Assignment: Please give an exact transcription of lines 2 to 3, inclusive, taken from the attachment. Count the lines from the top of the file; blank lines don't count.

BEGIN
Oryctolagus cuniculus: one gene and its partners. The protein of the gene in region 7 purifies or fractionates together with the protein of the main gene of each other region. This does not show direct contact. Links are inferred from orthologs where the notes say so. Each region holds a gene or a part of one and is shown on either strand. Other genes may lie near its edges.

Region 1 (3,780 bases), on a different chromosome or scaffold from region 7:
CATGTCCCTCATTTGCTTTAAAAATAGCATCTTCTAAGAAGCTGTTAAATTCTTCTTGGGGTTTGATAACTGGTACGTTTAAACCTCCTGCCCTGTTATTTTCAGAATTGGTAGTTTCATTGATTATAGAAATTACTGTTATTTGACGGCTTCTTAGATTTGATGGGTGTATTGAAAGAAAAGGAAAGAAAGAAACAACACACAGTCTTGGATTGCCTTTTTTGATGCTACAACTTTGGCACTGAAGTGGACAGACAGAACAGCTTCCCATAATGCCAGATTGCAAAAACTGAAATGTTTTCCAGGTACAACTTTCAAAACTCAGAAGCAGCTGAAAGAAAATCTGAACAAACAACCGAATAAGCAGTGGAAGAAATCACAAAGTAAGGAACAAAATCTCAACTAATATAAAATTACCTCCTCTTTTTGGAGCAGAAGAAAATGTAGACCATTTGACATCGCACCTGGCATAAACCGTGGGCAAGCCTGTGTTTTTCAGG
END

Region 1 (3,780 bases), on a different chromosome or scaffold from region 7:
CATGTCCCTCATTTGCTTTAAAAATAGCATCTTCTAAGAAGCTGTTAAATTCTTCTTGGGGTTTGATAACTGGTACGTTTAAACCTCCTGCCCTGTTATTTTCAGAATTGGTAGTTTCATTGATTATAGAAATTACTGTTATTTGACGGCTTCTTAGATTTGATGGGTGTATTGAAAGAAAAGGAAAGAAAGAAACAACACACAGTCTTGGATTGCCTTTTTTGATGCTACAACTTTGGCACTGAAGTGGACAGACAGAACAGCTTCCCATAATGCCAGATTGCAAAAACTGAAATGTTTTCCAGGTACAACTTTCAAAACTCAGAAGCAGCTGAAAGAAAATCTGAACAAACAACCGAATAAGCAGTGGAAGAAATCACAAAGTAAGGAACAAAATCTCAACTAATATAAAATTACCTCCTCTTTTTGGAGCAGAAGAAAATGTAGACCATTTGACATCGCACCTGGCATAAACCGTGGGCAAGCCTGTGTTTTTCAGG